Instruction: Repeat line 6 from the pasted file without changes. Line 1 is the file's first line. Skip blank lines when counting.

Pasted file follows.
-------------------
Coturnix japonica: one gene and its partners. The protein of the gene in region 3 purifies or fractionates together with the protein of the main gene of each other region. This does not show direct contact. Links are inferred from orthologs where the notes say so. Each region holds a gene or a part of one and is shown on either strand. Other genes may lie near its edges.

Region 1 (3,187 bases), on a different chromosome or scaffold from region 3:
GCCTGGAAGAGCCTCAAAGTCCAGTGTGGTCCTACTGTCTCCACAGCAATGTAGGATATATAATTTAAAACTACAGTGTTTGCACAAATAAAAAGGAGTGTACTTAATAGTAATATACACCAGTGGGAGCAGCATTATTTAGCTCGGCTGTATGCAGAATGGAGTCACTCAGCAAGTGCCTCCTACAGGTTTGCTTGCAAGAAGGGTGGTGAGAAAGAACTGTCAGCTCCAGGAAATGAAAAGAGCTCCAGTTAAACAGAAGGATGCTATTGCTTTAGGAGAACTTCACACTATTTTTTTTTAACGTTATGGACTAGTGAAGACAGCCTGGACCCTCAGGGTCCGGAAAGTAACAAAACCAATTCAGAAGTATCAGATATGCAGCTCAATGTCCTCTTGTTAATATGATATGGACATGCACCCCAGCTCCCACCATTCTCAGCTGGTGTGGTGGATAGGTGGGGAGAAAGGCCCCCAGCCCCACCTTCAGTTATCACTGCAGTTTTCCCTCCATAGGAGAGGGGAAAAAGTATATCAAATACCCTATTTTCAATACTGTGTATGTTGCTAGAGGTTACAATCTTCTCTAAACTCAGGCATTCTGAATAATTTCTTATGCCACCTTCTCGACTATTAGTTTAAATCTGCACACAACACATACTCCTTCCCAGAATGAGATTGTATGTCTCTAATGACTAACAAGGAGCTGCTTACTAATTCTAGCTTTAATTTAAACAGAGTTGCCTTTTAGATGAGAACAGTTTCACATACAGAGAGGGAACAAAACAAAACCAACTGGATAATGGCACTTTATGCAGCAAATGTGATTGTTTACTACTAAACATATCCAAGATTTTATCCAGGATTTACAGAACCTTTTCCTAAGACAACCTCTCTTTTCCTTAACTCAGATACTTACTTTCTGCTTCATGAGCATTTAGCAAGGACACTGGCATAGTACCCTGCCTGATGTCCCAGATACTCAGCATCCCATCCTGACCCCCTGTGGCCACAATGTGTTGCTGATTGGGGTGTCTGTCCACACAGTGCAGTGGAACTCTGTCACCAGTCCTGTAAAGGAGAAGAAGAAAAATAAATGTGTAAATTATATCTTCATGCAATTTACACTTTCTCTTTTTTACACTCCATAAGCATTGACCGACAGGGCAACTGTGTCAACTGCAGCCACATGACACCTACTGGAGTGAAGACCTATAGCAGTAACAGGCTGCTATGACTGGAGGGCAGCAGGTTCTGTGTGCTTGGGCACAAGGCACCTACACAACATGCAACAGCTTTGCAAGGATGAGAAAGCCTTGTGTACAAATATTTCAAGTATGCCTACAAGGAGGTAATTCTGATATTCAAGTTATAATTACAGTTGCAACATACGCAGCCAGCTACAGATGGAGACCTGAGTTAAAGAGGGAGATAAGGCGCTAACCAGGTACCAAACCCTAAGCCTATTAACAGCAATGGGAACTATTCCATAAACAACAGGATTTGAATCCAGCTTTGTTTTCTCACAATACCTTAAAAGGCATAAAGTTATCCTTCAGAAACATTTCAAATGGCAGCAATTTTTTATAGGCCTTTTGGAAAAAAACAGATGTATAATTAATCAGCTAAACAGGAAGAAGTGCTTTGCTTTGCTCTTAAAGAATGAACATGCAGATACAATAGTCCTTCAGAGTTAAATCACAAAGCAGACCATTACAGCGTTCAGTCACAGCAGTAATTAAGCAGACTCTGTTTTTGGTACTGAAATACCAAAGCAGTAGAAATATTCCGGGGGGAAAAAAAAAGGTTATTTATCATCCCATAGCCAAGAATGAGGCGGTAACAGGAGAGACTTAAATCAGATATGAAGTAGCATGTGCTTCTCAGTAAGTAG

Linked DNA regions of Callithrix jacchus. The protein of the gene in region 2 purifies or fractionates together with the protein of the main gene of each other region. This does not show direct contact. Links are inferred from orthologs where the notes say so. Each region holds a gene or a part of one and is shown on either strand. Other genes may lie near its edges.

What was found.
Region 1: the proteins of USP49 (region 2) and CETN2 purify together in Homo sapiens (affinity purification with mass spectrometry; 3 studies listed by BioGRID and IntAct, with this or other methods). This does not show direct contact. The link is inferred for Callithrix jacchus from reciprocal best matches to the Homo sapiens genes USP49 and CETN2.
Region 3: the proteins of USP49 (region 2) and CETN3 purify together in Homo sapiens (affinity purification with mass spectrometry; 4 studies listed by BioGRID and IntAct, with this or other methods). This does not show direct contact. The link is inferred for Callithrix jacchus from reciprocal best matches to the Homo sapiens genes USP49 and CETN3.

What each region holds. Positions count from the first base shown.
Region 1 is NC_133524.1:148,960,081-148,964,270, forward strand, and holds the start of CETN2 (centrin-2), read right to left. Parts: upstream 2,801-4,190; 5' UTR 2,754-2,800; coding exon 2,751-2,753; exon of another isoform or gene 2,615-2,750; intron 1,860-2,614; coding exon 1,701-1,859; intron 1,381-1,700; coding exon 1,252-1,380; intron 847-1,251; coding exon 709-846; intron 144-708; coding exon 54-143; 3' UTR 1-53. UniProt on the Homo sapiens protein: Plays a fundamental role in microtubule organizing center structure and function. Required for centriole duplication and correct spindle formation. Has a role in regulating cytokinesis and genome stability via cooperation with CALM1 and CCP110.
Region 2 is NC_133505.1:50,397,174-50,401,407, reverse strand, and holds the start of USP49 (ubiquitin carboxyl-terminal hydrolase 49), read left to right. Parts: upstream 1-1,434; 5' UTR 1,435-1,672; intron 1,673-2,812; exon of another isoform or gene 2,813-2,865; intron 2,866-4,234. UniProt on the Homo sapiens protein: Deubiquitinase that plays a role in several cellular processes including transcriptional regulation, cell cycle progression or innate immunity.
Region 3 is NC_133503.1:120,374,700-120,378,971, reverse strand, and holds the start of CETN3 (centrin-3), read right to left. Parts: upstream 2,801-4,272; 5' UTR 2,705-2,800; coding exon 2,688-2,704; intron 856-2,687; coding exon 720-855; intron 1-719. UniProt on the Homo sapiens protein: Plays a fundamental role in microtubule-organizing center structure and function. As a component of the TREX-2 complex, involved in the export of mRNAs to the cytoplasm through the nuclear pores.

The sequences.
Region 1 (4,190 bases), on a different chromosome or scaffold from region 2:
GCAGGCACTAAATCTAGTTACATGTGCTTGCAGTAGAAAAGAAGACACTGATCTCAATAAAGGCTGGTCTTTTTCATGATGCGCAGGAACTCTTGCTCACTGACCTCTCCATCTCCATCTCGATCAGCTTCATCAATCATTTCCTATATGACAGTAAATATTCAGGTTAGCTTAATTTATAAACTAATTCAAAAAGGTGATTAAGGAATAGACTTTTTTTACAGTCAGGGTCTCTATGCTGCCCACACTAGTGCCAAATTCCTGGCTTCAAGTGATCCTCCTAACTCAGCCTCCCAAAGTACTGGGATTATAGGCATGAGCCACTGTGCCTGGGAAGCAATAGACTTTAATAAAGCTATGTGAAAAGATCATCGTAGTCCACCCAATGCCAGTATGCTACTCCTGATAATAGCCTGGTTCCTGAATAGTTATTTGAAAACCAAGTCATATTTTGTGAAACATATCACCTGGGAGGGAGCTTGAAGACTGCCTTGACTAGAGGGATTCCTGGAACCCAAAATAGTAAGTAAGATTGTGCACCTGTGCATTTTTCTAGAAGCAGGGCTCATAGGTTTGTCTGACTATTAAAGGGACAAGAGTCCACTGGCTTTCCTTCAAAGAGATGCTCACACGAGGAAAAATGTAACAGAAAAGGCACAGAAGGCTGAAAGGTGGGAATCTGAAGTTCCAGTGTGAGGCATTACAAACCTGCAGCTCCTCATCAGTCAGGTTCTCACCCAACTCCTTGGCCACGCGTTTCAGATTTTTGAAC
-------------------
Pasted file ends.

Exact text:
Region 1: the proteins of USP49 (region 2) and CETN2 purify together in Homo sapiens (affinity purification with mass spectrometry; 3 studies listed by BioGRID and IntAct, with this or other methods). This does not show direct contact. The link is inferred for Callithrix jacchus from reciprocal best matches to the Homo sapiens genes USP49 and CETN2.